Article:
Smartphones – the Modern Battlespace

May 9, 2018

“So, would you mind if we pinged your mobile?” he asked. I had no idea what my German colleague was talking about, so my off-hand reply was “fill your boots, ping away!” The next morning, however, I received a call from Berlin, telling me they had indeed pinged me, and pinpointed me just outside Russell, Ontario – where I live. It only required my mobile phone number and the vulnerability in the SS7 system of my major Canadian mobile phone provider for someone in Germany to track my location just outside Ottawa.

This story was recounted by Francis Bleeker, principal at Malmaison Advisers & Company. As the Canadian distributor of GSMK, a supplier of mobile phone and network security solutions – he had just witnessed how prevalent (and easy) phone monitoring has become.

The realization that, as we rely increasingly on automated systems and mobile communications in government, industry and our critical infrastructure, we are more vulnerable, because the sector dedicated to hacking into it is growing apace. This is causing people in positions of responsibility in government as well as industry big headaches. 

To date, we have been spared serious incidents (as far as they have become public, that is), but it's time to close the proverbial barn door. 

People are inundated with alarming news about leaks and hacks of critical data and personal information, alleged foreign meddling – and they demand to know what government and industry are doing about it. But how seriously do they take it? A loss of Optimum Points is annoying but surmountable, the next hack could be on a vastly different scale.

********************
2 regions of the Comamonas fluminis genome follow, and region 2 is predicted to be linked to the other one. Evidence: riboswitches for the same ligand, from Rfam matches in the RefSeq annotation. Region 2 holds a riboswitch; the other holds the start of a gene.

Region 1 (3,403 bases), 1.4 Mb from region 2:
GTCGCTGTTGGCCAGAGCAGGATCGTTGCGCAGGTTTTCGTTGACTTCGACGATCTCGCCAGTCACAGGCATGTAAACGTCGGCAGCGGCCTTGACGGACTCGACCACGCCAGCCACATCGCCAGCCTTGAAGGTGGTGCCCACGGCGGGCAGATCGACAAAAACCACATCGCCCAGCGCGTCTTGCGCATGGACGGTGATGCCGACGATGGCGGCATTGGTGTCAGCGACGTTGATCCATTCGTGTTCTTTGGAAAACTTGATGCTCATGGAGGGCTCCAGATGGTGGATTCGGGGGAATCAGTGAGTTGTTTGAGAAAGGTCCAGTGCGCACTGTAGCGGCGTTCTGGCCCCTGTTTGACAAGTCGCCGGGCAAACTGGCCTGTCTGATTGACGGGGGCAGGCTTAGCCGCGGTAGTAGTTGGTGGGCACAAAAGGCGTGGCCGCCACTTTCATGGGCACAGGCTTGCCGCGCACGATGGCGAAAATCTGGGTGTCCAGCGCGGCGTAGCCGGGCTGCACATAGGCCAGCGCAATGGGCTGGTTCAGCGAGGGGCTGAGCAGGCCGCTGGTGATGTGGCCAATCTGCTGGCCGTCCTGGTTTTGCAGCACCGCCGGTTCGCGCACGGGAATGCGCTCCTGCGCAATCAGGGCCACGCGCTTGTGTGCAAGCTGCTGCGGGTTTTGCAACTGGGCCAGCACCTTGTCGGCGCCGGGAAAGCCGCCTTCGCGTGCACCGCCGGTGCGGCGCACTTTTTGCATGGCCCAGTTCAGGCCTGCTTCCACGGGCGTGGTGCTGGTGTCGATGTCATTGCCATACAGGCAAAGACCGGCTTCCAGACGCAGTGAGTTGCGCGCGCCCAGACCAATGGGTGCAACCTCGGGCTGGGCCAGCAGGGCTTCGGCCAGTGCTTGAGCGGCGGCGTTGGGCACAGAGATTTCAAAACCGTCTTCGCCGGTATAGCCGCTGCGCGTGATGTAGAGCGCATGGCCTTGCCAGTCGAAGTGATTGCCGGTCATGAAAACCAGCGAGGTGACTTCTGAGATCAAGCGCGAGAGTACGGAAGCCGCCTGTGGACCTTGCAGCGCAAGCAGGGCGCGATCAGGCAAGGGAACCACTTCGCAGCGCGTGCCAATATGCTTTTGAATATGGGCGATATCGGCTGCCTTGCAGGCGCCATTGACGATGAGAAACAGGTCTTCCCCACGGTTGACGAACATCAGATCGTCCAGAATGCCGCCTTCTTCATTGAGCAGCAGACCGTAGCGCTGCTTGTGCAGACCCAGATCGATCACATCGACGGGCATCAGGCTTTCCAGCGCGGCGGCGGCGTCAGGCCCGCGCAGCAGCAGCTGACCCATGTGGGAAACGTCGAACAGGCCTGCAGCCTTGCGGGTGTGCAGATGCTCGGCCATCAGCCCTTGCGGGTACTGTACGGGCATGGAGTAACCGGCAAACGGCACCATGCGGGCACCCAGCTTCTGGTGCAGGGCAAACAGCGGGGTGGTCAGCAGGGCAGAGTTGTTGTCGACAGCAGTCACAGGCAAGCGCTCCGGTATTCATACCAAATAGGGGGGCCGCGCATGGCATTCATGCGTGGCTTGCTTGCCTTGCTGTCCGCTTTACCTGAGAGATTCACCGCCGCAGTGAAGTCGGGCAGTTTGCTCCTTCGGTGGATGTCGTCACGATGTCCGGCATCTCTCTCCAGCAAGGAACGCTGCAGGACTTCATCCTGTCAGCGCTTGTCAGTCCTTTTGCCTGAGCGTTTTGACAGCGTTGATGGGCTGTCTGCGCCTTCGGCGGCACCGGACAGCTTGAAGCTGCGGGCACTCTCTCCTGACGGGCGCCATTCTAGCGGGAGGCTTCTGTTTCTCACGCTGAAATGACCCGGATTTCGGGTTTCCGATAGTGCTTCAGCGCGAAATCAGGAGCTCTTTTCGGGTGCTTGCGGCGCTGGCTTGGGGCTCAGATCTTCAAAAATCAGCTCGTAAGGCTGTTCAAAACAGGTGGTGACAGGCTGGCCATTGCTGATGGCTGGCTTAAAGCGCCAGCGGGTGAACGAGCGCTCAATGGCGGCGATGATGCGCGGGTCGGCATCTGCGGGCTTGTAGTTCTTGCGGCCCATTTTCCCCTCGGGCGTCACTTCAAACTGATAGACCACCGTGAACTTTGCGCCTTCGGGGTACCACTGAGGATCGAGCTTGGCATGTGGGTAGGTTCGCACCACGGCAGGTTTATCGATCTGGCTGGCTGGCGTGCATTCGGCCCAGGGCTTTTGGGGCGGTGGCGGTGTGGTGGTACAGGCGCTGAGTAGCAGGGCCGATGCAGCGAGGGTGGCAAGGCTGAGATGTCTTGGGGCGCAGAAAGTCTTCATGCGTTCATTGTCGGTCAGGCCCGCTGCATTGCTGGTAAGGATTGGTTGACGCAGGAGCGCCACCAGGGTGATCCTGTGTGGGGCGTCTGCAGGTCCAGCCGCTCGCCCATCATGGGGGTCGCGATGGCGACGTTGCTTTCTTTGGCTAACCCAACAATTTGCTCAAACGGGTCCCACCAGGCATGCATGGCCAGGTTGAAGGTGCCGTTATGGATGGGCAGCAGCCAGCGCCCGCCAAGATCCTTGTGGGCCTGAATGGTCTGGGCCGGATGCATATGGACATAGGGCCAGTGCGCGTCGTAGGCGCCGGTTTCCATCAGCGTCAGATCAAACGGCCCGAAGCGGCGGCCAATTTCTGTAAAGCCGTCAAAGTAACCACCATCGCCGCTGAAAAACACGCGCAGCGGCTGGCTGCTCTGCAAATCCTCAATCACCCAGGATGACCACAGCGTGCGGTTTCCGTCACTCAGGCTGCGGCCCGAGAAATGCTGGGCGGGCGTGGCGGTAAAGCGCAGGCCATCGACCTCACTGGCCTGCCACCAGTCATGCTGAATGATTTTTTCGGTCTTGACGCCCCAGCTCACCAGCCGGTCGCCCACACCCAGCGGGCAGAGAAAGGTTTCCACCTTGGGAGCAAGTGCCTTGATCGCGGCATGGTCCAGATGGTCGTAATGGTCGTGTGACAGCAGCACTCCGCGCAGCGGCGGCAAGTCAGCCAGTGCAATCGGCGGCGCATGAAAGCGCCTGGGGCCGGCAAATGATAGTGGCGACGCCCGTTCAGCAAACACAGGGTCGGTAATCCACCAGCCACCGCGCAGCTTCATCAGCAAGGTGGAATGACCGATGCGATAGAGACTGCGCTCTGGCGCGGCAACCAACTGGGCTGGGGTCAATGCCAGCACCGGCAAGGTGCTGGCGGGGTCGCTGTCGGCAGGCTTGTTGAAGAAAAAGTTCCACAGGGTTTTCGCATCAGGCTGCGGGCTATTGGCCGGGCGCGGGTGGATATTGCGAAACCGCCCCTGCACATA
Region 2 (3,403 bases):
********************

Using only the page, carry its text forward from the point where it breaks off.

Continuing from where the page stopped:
In April 2017, CBC reported the presence of rogue base stations in Ottawa. The publicity then died down for a few months, until a CBC investigation team hacked a federal MP's phone. With his Party's consent, a member of Parliament allowed his phone to be hacked from overseas. By “allowed” we mean he shared his publicly-available cellphone number for the purposes of finding out how easily it could be tracked from afar. Using only the cellphone number, cybersecurity experts in Germany proved they were able to intercept his communications and track his movements – thereby highlighting the weakness in the SS7/Diameter system that GSMK had so poignantly demonstrated to Bleeker earlier that year. 

In March 2018 the Department of Homeland Security had to admit in a letter to a U.S. senator the presence of rogue base stations in Washington, DC – but that’s not news; rogue base stations have been detected in many other cities around the world.

Hacked phones allow for the interception of voice and data communication, diversion of calls, injection of malware, tracking and even denial of service. 

Government and industry are understandably cagey about actual hacks, but the incidents that have become public raise great concern. It doesn’t take much imagination to realize that a city like Ottawa – with its parliament, government departments and foreign embassies – is a prime target, but so are financial and business centres like Montreal, Calgary or Toronto. When Canada hosts conferences of a sensitive nature, such as a G7 Conference, that will certainly attract unwanted curiosity. 

Canadian embassies, troops deployed overseas, and navy ships during port visits can also be easily targeted. It is common knowledge that Ukrainian soldiers have received bone-chilling text messages after their phone identifiers had been harvested with rogue base stations, the so-called IMSI catchers (devices that disguise themselves as legitimate cell tower base stations in order to intercept communications). 

What is a rogue base station?